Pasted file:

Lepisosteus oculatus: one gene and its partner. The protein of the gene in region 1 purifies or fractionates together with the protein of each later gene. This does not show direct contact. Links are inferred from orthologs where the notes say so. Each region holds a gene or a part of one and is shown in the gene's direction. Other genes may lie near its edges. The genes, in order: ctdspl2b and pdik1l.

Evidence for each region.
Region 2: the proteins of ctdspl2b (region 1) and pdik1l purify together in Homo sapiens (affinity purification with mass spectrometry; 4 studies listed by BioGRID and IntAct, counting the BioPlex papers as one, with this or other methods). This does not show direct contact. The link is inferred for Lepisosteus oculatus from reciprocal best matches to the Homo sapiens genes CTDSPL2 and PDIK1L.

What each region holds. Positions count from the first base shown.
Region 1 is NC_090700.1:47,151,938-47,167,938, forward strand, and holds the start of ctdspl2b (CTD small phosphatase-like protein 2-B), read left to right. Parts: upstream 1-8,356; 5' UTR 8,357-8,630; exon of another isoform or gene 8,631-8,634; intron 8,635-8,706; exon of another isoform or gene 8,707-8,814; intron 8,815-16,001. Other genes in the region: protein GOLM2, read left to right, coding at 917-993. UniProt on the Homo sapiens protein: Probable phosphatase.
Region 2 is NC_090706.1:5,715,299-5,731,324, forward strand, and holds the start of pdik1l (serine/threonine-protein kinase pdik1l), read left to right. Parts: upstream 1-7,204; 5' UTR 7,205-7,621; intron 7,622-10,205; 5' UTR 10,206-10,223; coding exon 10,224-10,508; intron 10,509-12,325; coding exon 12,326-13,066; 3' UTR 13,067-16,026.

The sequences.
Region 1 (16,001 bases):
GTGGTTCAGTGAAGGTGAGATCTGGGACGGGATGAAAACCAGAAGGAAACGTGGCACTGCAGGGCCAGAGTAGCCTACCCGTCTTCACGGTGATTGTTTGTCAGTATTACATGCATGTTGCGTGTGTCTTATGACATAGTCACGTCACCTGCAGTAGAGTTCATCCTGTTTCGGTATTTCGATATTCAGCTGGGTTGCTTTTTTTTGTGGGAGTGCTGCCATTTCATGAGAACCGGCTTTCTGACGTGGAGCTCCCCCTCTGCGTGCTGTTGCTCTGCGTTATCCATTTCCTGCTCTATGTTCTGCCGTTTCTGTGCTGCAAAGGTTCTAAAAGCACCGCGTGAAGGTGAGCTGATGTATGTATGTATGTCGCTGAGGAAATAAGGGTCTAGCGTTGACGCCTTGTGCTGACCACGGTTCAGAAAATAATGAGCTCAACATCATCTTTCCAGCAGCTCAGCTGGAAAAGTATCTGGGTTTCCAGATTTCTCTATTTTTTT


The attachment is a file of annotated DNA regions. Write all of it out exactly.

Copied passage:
Lepisosteus oculatus: one gene and its partner. The protein of the gene in region 1 purifies or fractionates together with the protein of each later gene. This does not show direct contact. Links are inferred from orthologs where the notes say so. Each region holds a gene or a part of one and is shown in the gene's direction. Other genes may lie near its edges. The genes, in order: ctdspl2b and pdik1l.

Evidence for each region.
Region 2: the proteins of ctdspl2b (region 1) and pdik1l purify together in Homo sapiens (affinity purification with mass spectrometry; 4 studies listed by BioGRID and IntAct, counting the BioPlex papers as one, with this or other methods). This does not show direct contact. The link is inferred for Lepisosteus oculatus from reciprocal best matches to the Homo sapiens genes CTDSPL2 and PDIK1L.

What each region holds. Positions count from the first base shown.
Region 1 is NC_090700.1:47,151,938-47,167,938, forward strand, and holds the start of ctdspl2b (CTD small phosphatase-like protein 2-B), read left to right. Parts: upstream 1-8,356; 5' UTR 8,357-8,630; exon of another isoform or gene 8,631-8,634; intron 8,635-8,706; exon of another isoform or gene 8,707-8,814; intron 8,815-16,001. Other genes in the region: protein GOLM2, read left to right, coding at 917-993. UniProt on the Homo sapiens protein: Probable phosphatase.
Region 2 is NC_090706.1:5,715,299-5,731,324, forward strand, and holds the start of pdik1l (serine/threonine-protein kinase pdik1l), read left to right. Parts: upstream 1-7,204; 5' UTR 7,205-7,621; intron 7,622-10,205; 5' UTR 10,206-10,223; coding exon 10,224-10,508; intron 10,509-12,325; coding exon 12,326-13,066; 3' UTR 13,067-16,026.

The sequences.
Region 1 (16,001 bases):
GTGGTTCAGTGAAGGTGAGATCTGGGACGGGATGAAAACCAGAAGGAAACGTGGCACTGCAGGGCCAGAGTAGCCTACCCGTCTTCACGGTGATTGTTTGTCAGTATTACATGCATGTTGCGTGTGTCTTATGACATAGTCACGTCACCTGCAGTAGAGTTCATCCTGTTTCGGTATTTCGATATTCAGCTGGGTTGCTTTTTTTTGTGGGAGTGCTGCCATTTCATGAGAACCGGCTTTCTGACGTGGAGCTCCCCCTCTGCGTGCTGTTGCTCTGCGTTATCCATTTCCTGCTCTATGTTCTGCCGTTTCTGTGCTGCAAAGGTTCTAAAAGCACCGCGTGAAGGTGAGCTGATGTATGTATGTATGTCGCTGAGGAAATAAGGGTCTAGCGTTGACGCCTTGTGCTGACCACGGTTCAGAAAATAATGAGCTCAACATCATCTTTCCAGCAGCTCAGCTGGAAAAGTATCTGGGTTTCCAGATTTCTCTATTTTTTT